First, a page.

Friday, February 26, 2010

What is your Water Footprint?

Carbon footprint is a major topic of discussion these days and every one seems to have an opinion on it, one way or the other. While that debate goes on, I would like to introduce you to the concept of Water Footprint. Have you thought about it?

Several items play into creating our Water Footprint: the water that is consumed by us, the water that is used to create and dispose the products we use, and the global trade of these products. The total Water Footprint can be broken down into three major components: the blue, the green, and the grey. Blue water footprint is the volume of freshwater used up from the global water resources to produce the goods and services consumed by the individual or community. For example, the use of water to irrigate crops. Green water footprint is the volume of water used up from the global green water resources such as the rainwater stored in the soil as soil moisture. And, grey water footprint is the volume of  wastewater generated from goods and services used and is calculated as the volume of water required to dilute the wastewater to attain a quality better than or equal to international water quality standards. The graphic below shows your total water footprint.

Slide 6 -->
Source: Hoekstra,  A.Y. (2008) Water neutral: reducing and offsetting the impacts of water footprints, Value of Water Research Report Series No.28, UNESCO-IHE.

Historically, we have been aware of only the little box on the left named "water withdrawal" because that is what we see as the gallons of water consumed on our water bills. But we fail comprehend the amount of water we consume on a daily basis via the products and services we use.

Here is your water cost for common items used daily:
A cotton shirt = 2,700 litres (713 gallons)
A cup of coffee = 140 liters (37 gallons)
100 gms (~3.5oz) of chocolate = 2,400 liters (634 gallons)
1 kg (~1/2 lb) sugar = 1,500 liters (396 gallons)
1 kg (~1/2 lb) tomatoes = 180 liters (48 gallons)
1 glass of wine = 120 liters (32 gallons)
1 hamburger = 2,400 liters (634 gallons)
1 kg leather (as in shoes, bags, etc) = 16,600 liters (4,385 gallons)
1 sheet of A4 paper = 10 liters (2.7 gallons)

And yes, the 'green fuels' like bio-ethanol and bio-diesel have water footprints too. This footprint does not get incorporated into the case for "green" energy, but they should!! See the figure below.

Slide 27
Source: Gerbens-Leenes, W., Hoekstra, A.Y. and Van der Meer, T.H. (2009) The water footprint of bio-energy, Proceedings of the National Academy of Sciences, PNAS Early Edition, doi:10.1073/pnas.0812619106.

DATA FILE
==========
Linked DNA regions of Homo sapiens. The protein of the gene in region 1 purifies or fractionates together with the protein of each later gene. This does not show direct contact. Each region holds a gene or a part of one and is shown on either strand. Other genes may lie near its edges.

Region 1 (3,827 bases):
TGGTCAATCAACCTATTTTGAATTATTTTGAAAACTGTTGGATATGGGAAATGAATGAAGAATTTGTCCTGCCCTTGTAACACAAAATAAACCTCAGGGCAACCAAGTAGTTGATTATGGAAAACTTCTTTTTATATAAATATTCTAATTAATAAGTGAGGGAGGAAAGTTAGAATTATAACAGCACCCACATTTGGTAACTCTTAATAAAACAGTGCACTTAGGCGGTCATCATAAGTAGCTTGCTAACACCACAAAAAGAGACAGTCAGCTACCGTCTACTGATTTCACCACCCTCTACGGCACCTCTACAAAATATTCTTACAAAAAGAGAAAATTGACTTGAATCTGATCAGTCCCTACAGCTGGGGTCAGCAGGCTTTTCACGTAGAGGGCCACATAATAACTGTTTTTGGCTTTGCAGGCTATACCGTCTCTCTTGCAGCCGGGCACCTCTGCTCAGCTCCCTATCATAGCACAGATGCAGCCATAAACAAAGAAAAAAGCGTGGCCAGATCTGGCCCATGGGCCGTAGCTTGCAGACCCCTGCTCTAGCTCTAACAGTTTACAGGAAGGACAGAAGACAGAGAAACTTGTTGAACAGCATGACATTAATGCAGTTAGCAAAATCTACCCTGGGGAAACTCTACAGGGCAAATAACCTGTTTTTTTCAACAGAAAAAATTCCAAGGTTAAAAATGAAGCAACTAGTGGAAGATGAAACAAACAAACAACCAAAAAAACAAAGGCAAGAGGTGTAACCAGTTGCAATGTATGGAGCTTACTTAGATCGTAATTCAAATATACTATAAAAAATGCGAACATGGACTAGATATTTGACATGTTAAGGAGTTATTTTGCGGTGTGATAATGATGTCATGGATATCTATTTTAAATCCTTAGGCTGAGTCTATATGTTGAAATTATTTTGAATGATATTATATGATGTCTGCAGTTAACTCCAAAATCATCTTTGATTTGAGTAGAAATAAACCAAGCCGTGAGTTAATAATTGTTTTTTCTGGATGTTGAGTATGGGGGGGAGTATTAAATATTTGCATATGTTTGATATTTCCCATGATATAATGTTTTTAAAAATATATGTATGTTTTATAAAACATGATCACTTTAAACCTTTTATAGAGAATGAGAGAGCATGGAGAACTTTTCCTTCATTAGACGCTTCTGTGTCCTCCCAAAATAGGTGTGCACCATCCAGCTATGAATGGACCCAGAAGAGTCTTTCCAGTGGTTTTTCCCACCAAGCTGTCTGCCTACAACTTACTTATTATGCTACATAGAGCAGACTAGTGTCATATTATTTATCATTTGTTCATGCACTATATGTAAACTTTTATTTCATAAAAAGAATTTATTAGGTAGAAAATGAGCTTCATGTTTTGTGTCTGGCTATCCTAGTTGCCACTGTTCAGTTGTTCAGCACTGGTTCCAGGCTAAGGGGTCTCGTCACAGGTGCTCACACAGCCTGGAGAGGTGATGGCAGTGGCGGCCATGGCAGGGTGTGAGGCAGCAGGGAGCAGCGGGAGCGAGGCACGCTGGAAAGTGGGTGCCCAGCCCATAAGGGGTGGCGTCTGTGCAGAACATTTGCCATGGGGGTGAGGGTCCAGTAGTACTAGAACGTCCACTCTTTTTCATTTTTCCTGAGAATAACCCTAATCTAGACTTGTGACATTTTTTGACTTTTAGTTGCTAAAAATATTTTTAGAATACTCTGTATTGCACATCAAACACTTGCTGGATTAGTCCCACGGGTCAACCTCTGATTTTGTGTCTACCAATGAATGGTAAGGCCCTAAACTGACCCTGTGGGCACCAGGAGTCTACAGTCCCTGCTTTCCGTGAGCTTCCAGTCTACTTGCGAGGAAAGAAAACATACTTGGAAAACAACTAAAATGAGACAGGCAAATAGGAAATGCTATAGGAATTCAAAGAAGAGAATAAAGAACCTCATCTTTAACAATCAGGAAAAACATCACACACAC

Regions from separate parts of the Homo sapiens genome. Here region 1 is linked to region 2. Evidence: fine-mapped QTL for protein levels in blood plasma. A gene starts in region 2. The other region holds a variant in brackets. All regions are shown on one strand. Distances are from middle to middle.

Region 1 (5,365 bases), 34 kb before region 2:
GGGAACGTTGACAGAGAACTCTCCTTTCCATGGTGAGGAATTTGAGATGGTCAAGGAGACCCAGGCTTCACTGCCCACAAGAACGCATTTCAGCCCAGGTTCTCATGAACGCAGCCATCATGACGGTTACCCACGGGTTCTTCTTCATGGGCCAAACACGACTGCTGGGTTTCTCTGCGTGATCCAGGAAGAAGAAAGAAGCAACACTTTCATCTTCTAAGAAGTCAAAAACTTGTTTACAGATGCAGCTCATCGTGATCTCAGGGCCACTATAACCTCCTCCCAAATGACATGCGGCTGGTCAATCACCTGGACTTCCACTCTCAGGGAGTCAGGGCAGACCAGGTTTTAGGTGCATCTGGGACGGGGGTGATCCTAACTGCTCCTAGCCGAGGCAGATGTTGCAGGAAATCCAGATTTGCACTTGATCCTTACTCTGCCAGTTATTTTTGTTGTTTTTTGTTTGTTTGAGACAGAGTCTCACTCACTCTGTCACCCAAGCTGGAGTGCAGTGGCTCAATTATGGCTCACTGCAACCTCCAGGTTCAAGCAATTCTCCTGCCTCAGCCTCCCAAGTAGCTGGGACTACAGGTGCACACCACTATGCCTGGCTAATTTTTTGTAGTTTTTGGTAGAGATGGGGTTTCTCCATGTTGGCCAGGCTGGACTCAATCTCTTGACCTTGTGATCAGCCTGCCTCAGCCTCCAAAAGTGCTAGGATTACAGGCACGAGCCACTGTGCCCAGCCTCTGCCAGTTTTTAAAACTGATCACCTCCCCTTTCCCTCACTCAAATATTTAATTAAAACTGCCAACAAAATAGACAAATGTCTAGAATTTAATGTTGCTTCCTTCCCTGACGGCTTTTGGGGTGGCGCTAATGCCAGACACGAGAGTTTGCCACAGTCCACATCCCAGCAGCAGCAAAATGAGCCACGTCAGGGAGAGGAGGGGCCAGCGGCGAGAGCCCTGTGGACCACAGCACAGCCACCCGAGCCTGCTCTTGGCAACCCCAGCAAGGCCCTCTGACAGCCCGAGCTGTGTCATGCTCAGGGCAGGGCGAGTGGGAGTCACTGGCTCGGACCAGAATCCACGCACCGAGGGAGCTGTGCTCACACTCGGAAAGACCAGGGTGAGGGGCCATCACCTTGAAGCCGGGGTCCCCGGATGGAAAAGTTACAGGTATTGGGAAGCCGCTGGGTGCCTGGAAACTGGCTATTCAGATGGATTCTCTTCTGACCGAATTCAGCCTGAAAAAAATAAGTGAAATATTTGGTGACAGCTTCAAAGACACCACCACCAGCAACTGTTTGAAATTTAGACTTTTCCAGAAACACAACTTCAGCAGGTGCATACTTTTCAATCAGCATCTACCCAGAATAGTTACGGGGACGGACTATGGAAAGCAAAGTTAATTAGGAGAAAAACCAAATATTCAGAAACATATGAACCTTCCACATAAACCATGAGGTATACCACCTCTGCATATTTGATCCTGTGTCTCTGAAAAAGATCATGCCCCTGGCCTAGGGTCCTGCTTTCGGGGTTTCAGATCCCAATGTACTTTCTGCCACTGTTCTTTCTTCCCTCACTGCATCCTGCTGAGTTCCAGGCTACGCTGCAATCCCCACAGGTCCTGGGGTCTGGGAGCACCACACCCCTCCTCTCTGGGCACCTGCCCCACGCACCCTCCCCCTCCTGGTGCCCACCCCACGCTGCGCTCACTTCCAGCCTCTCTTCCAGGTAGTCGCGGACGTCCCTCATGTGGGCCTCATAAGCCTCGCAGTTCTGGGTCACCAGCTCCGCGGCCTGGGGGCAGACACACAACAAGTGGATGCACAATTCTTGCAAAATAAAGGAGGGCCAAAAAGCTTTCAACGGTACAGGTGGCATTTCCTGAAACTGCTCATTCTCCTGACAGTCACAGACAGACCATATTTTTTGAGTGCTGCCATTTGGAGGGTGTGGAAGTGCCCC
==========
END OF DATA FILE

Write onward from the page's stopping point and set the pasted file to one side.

Next, there is a global perspective to water footprint since global trade influences the water footprint to a great extent. Consumption of goods in one place has significant impact on the water resources in another place – and that is nothing new.

Here is a comparison of the countries with their water footprints – no surprises, really!

Slide 33
[Hoekstra & Chapagain, 2008]

I am not against global trade, but buying local would be a good practice. It's hard, I know!
I don’t want you to get all guilty and stop drinking water and eating, but being conscious of your impact in this world is a good thing to be aware of. You can buy your way out of your carbon footprint and feel all giddy about it, but the only way to offset you water footprint is to be aware of the choices you make.

To the "Green Community", I urge you to start including water footprint in your calculation. A design / plan can only be truly sustainable if "WATER" is considered along with energy.

To all you tech savvy people out there who care about your water footprint, there is an iPhone App for you!!

Credit: Thoughts and information presented in this blog is from It is an amazing website with loads of information. I urge you all to visit this website and learn more about Water Footprint.

Tuesday, February 23, 2010

Desalination - US vs. Australia

It is interesting to note that over the last six years, Australia has been able to permit, design, and start construction on six major seawater desalination projects, and three of those plants are already in operation. That is amazing! On the other hand, desalination plants in the US tend to get embroiled in loads of problems, and California's first, the Carlsbad Desalination Plant, is yet to be constructed. It took ten years of planning and five years in the state’s permitting process to receive final approvals from every required regulatory and permitting agency in the state, including the California Coastal Commission, State Lands Commission and Regional Water Quality Control Board. After all that, every other week we still see lawsuits raised for one issue or the other, only to be struck down by the courts.